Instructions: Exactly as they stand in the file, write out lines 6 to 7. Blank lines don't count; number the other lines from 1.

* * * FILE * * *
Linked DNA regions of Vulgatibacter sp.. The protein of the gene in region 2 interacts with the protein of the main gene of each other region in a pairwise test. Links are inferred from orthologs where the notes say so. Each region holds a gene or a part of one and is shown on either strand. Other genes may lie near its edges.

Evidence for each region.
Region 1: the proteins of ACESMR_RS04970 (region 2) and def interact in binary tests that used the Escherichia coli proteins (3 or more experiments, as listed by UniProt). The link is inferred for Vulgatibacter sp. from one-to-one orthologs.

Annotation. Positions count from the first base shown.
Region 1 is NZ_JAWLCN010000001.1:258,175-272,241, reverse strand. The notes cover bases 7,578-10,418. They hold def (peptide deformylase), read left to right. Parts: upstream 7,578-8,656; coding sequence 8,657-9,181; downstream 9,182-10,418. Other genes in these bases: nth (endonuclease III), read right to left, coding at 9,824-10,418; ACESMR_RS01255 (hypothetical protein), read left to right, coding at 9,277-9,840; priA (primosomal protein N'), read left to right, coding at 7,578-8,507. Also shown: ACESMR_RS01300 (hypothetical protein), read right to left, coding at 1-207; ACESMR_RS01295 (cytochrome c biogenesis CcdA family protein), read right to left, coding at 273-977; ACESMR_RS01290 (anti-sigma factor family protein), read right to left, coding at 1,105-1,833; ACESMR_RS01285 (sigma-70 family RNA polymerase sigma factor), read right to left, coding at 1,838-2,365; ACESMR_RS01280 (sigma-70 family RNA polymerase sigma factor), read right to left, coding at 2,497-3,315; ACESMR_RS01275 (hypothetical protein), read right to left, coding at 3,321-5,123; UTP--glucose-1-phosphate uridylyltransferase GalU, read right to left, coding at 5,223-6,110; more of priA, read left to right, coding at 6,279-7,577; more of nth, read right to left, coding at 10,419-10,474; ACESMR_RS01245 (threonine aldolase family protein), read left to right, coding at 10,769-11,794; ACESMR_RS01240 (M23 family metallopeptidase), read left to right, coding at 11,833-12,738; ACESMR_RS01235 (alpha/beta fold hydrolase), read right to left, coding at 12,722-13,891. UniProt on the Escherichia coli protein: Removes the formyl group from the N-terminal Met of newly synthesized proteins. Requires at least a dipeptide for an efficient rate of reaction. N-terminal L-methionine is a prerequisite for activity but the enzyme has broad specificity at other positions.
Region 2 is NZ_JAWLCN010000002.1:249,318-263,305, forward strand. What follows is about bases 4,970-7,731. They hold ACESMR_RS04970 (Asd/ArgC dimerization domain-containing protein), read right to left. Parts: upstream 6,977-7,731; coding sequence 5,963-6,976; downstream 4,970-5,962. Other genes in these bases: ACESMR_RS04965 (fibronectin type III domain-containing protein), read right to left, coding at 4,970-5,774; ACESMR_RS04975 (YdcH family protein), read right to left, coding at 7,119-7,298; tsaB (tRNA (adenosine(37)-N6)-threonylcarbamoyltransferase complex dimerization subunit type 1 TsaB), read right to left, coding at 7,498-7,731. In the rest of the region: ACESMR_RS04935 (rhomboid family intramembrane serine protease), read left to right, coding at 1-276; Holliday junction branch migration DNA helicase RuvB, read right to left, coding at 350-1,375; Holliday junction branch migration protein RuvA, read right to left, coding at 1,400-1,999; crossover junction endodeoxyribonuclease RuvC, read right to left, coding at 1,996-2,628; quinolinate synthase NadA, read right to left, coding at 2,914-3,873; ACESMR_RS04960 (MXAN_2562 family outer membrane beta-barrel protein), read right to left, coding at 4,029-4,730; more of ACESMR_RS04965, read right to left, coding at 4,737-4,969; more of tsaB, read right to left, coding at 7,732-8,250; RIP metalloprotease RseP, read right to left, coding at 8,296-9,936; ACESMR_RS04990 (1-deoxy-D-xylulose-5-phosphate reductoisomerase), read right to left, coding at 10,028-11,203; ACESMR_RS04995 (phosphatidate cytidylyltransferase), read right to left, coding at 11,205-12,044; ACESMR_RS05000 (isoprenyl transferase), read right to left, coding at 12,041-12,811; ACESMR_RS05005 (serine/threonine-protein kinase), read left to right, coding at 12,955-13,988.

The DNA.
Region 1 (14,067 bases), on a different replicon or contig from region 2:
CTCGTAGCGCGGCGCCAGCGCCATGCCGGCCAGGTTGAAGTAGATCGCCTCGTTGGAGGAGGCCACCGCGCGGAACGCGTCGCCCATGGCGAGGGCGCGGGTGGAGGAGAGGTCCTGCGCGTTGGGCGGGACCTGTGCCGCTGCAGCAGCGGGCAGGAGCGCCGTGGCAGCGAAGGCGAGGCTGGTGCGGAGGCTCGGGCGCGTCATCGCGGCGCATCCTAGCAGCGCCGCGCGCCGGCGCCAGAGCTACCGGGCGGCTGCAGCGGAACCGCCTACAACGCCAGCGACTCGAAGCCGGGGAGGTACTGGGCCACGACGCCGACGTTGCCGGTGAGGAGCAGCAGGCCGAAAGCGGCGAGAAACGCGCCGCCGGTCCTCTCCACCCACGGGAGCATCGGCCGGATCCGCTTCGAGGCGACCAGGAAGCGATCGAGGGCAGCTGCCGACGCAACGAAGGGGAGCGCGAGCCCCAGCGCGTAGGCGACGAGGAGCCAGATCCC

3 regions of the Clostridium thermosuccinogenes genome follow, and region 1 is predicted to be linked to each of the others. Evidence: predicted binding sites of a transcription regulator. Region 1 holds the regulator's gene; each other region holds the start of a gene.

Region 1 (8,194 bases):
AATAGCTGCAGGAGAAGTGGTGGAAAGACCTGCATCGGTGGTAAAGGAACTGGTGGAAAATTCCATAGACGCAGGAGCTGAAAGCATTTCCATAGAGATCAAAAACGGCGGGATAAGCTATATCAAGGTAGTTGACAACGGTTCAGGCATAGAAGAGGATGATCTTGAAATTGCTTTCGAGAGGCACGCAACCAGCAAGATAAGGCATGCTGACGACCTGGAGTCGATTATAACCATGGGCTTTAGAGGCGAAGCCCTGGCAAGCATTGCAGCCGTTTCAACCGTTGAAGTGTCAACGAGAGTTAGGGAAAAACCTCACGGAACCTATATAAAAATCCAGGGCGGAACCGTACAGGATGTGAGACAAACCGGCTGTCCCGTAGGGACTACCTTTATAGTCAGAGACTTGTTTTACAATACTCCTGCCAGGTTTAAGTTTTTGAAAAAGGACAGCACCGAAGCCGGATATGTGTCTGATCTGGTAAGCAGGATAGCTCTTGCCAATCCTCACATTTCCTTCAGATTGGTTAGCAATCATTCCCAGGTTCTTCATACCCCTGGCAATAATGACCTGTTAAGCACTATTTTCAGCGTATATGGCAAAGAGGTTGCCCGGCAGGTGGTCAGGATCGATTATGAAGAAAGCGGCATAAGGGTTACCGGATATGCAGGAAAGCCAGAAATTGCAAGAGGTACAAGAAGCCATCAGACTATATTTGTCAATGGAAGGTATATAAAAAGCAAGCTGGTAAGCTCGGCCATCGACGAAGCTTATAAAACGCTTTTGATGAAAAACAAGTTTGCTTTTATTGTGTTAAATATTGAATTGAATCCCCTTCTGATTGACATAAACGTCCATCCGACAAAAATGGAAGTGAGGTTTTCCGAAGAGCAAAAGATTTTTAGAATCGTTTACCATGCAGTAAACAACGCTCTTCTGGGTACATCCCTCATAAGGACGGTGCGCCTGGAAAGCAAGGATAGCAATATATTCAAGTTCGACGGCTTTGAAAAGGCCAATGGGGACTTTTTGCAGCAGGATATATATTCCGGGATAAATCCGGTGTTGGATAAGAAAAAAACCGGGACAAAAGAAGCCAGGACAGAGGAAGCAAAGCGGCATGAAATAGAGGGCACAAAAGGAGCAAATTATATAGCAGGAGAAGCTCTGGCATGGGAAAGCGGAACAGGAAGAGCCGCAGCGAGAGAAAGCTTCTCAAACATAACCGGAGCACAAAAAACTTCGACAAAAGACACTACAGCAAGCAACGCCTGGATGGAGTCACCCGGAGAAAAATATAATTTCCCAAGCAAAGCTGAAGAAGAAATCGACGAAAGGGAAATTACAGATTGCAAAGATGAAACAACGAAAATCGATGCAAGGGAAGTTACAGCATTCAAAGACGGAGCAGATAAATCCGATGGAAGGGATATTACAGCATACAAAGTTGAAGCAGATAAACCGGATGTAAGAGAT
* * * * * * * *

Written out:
Region 2 is NZ_JAWLCN010000002.1:249,318-263,305, forward strand. What follows is about bases 4,970-7,731. They hold ACESMR_RS04970 (Asd/ArgC dimerization domain-containing protein), read right to left. Parts: upstream 6,977-7,731; coding sequence 5,963-6,976; downstream 4,970-5,962. Other genes in these bases: ACESMR_RS04965 (fibronectin type III domain-containing protein), read right to left, coding at 4,970-5,774; ACESMR_RS04975 (YdcH family protein), read right to left, coding at 7,119-7,298; tsaB (tRNA (adenosine(37)-N6)-threonylcarbamoyltransferase complex dimerization subunit type 1 TsaB), read right to left, coding at 7,498-7,731. In the rest of the region: ACESMR_RS04935 (rhomboid family intramembrane serine protease), read left to right, coding at 1-276; Holliday junction branch migration DNA helicase RuvB, read right to left, coding at 350-1,375; Holliday junction branch migration protein RuvA, read right to left, coding at 1,400-1,999; crossover junction endodeoxyribonuclease RuvC, read right to left, coding at 1,996-2,628; quinolinate synthase NadA, read right to left, coding at 2,914-3,873; ACESMR_RS04960 (MXAN_2562 family outer membrane beta-barrel protein), read right to left, coding at 4,029-4,730; more of ACESMR_RS04965, read right to left, coding at 4,737-4,969; more of tsaB, read right to left, coding at 7,732-8,250; RIP metalloprotease RseP, read right to left, coding at 8,296-9,936; ACESMR_RS04990 (1-deoxy-D-xylulose-5-phosphate reductoisomerase), read right to left, coding at 10,028-11,203; ACESMR_RS04995 (phosphatidate cytidylyltransferase), read right to left, coding at 11,205-12,044; ACESMR_RS05000 (isoprenyl transferase), read right to left, coding at 12,041-12,811; ACESMR_RS05005 (serine/threonine-protein kinase), read left to right, coding at 12,955-13,988.

The DNA.